INTERNATIONAL –Egypt paid about $25 billion of its debt installments and their due interests from late March 2017 to the end of March 2019, the Central Bank of Egypt (CBE) said on Wednesday.
The paid debts included $21 billion as debt installments and the rest as debt interests, said the CBE in its monthly report. Egypt's foreign debt rose to $06.2 billion by the end of March 2019, compared to $88.2 billion in the same period last year, according to CBE data released earlier in August.
Meanwhile, the domestic debt currently exceeds 4 trillion Egyptian pounds (about 248 billion dollars). In the first quarter of 2019, Egypt paid $3.04 billion dollars of debts, including $2.1 billion dollar as installments and 946.6 million dollars as interests.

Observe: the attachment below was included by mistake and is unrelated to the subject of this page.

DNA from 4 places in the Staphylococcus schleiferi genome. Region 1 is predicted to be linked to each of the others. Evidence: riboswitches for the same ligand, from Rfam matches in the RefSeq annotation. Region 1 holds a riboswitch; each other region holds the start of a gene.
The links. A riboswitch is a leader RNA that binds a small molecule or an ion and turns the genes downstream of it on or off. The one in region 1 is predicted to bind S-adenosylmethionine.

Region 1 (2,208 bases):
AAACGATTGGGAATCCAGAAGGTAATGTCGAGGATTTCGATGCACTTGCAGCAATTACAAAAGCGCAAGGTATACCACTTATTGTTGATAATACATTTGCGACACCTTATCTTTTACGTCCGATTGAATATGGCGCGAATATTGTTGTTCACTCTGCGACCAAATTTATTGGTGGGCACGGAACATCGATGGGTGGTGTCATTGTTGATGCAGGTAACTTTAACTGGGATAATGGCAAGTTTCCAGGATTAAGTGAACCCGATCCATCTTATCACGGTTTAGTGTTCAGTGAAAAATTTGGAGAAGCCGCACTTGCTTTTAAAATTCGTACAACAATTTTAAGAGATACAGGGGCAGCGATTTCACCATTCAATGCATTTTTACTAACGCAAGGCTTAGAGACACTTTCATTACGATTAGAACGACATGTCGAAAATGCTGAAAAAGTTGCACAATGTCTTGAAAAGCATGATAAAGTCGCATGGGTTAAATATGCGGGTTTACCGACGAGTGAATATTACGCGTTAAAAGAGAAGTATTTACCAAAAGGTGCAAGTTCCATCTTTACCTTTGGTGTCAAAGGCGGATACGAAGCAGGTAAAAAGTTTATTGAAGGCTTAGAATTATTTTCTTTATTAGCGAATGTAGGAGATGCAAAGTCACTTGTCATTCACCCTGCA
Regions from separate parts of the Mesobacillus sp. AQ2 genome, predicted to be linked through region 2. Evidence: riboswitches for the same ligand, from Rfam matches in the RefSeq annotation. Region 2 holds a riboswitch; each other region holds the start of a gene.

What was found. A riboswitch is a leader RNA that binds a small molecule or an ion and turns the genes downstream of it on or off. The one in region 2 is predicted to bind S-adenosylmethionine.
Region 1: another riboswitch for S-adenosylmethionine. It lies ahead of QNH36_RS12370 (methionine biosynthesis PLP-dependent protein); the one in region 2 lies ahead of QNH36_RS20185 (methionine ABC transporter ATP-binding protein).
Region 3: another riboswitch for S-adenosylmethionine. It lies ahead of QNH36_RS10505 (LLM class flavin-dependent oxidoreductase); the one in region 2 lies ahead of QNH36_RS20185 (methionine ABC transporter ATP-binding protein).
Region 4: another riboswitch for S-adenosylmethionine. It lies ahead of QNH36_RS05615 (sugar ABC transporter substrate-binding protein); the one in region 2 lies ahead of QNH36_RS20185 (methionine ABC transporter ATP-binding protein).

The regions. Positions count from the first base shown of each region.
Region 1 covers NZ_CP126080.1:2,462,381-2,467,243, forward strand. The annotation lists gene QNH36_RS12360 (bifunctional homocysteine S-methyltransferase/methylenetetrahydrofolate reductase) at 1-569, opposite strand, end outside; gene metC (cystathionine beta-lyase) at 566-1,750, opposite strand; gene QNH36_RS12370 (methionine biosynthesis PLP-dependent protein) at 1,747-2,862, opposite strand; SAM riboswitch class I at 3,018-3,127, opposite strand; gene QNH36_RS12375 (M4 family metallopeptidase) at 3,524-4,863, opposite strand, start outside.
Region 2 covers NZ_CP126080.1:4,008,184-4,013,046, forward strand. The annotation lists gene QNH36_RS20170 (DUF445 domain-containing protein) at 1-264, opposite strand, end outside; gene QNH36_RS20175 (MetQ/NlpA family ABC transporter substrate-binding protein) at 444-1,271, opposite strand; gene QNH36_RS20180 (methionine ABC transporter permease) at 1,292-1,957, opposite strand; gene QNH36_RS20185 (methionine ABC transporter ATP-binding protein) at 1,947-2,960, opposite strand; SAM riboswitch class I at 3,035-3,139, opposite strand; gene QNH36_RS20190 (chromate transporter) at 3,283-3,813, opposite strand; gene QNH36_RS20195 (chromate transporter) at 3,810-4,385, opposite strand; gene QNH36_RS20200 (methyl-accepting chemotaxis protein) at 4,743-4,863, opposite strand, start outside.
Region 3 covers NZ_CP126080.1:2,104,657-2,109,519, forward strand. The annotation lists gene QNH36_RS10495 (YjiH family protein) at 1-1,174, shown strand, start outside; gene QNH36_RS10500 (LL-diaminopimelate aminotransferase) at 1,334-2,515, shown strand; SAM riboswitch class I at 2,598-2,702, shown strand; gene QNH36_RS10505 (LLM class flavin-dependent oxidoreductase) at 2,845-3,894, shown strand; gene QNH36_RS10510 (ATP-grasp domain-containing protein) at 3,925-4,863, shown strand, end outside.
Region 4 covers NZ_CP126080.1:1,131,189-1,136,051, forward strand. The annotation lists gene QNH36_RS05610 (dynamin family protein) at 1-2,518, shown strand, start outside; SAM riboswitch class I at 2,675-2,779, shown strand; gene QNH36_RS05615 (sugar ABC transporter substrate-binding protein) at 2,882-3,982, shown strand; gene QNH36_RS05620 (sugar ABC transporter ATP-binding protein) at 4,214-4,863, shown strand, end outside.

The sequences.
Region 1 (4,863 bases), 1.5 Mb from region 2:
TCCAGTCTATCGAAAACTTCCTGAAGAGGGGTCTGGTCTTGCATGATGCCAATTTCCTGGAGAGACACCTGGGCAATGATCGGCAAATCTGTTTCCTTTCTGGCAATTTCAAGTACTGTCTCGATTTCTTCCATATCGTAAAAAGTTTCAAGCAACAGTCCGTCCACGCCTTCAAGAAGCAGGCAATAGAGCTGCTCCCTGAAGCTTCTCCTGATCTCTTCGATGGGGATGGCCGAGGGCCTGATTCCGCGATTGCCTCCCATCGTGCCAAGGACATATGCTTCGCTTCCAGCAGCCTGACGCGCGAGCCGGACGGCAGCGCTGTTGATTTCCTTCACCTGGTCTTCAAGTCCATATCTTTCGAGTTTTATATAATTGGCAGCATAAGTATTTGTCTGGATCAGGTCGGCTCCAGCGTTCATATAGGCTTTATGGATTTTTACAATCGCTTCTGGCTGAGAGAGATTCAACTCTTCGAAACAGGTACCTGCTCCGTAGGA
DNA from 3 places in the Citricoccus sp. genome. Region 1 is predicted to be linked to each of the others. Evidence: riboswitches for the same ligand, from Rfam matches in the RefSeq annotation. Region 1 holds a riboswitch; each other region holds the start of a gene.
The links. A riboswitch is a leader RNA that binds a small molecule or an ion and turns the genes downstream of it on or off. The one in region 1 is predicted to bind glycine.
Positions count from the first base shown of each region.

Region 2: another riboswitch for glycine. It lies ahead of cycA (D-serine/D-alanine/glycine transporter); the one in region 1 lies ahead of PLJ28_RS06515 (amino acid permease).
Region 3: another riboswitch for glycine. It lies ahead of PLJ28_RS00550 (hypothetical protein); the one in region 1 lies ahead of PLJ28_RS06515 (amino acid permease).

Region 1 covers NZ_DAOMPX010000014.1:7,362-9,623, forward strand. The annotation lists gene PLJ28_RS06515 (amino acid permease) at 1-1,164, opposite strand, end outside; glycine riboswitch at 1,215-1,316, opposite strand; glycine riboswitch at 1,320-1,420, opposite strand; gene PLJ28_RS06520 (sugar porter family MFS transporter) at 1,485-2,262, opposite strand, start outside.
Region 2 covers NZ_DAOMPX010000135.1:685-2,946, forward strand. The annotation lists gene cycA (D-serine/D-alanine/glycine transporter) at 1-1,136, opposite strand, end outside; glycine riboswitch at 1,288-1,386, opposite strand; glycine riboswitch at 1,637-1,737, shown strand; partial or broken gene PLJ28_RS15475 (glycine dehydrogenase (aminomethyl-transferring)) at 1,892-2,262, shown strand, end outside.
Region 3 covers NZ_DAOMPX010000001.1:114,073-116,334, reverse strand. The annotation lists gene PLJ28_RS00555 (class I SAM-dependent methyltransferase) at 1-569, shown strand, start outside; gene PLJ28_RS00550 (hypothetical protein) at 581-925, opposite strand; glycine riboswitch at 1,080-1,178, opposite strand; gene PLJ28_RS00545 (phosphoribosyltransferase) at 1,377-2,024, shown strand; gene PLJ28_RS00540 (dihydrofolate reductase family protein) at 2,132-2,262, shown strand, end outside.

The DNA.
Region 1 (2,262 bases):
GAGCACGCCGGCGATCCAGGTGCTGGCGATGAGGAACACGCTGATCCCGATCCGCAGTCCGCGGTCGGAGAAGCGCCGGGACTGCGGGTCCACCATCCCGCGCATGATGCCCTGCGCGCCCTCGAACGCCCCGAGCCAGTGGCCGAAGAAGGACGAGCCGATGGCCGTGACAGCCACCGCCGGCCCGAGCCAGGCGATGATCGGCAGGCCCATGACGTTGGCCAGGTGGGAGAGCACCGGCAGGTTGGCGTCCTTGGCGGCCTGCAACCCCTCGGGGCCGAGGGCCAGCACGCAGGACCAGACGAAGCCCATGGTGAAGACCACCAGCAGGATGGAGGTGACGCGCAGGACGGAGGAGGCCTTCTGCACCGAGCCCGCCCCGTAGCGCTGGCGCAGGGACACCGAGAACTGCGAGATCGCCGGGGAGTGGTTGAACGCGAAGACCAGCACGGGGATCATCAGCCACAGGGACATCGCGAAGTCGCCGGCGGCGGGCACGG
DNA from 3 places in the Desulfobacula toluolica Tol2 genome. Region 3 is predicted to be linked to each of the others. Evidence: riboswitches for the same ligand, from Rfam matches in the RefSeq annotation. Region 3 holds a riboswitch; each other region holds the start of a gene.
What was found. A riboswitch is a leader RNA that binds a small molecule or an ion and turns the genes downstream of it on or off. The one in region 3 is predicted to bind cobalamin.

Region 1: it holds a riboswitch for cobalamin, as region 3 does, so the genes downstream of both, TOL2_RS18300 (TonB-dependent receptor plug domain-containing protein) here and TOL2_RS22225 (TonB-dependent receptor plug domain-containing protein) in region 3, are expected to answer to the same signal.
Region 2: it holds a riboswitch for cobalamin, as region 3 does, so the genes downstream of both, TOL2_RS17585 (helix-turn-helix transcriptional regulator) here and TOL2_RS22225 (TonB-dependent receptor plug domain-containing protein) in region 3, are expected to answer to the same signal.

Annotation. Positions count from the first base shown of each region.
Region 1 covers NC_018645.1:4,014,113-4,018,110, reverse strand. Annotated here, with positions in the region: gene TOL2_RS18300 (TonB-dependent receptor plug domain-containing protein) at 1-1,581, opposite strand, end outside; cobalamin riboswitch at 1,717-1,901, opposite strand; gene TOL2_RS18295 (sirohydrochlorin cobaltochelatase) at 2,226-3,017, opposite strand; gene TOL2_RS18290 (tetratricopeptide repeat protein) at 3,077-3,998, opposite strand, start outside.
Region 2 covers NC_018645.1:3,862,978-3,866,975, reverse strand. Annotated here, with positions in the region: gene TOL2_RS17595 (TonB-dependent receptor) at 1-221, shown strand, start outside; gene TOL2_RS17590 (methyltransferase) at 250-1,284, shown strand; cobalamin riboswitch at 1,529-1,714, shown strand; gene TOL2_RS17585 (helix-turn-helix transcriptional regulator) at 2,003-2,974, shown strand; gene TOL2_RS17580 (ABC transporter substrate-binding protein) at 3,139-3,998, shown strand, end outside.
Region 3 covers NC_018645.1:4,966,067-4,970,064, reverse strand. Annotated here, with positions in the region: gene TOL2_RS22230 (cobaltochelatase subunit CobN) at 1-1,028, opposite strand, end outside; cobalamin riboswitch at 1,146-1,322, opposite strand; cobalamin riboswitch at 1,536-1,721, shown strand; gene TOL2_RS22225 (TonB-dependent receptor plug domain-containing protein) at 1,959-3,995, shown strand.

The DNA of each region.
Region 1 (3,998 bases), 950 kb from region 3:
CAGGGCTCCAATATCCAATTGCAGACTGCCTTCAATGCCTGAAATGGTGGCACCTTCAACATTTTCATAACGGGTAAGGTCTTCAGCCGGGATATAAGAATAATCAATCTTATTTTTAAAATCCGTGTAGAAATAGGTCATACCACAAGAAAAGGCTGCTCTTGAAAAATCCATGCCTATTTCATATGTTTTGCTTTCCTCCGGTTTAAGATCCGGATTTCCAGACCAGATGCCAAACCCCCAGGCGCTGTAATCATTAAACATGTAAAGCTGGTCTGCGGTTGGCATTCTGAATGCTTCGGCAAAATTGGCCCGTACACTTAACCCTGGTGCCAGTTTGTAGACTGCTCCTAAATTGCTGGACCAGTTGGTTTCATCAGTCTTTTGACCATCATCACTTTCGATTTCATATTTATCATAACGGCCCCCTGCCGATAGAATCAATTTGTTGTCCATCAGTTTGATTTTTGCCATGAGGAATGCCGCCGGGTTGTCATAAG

CBE Governor Tarek Amer repeatedly reassured that Egypt's debts are "within safe limits according to international standards." Supported by a 12-billion-dollar loan from the International Monetary Fund (IMF), Egypt started a three-year austerity-based economic reform program in November 2016, including local currency devaluation, fuel and energy subsidy cuts and introduction of value-added tax.
Despite consequent price hikes, the reform program achieved positive results that reflected on the country's growth rate, which hit 5.6 percent during the 2018/19 fiscal year that ended in late June, according to Egypt's Finance Minister Mohamed Maait.
The IMF expects Egypt's foreign debts to decline to $88 billion by 2022 as a result of economic reform.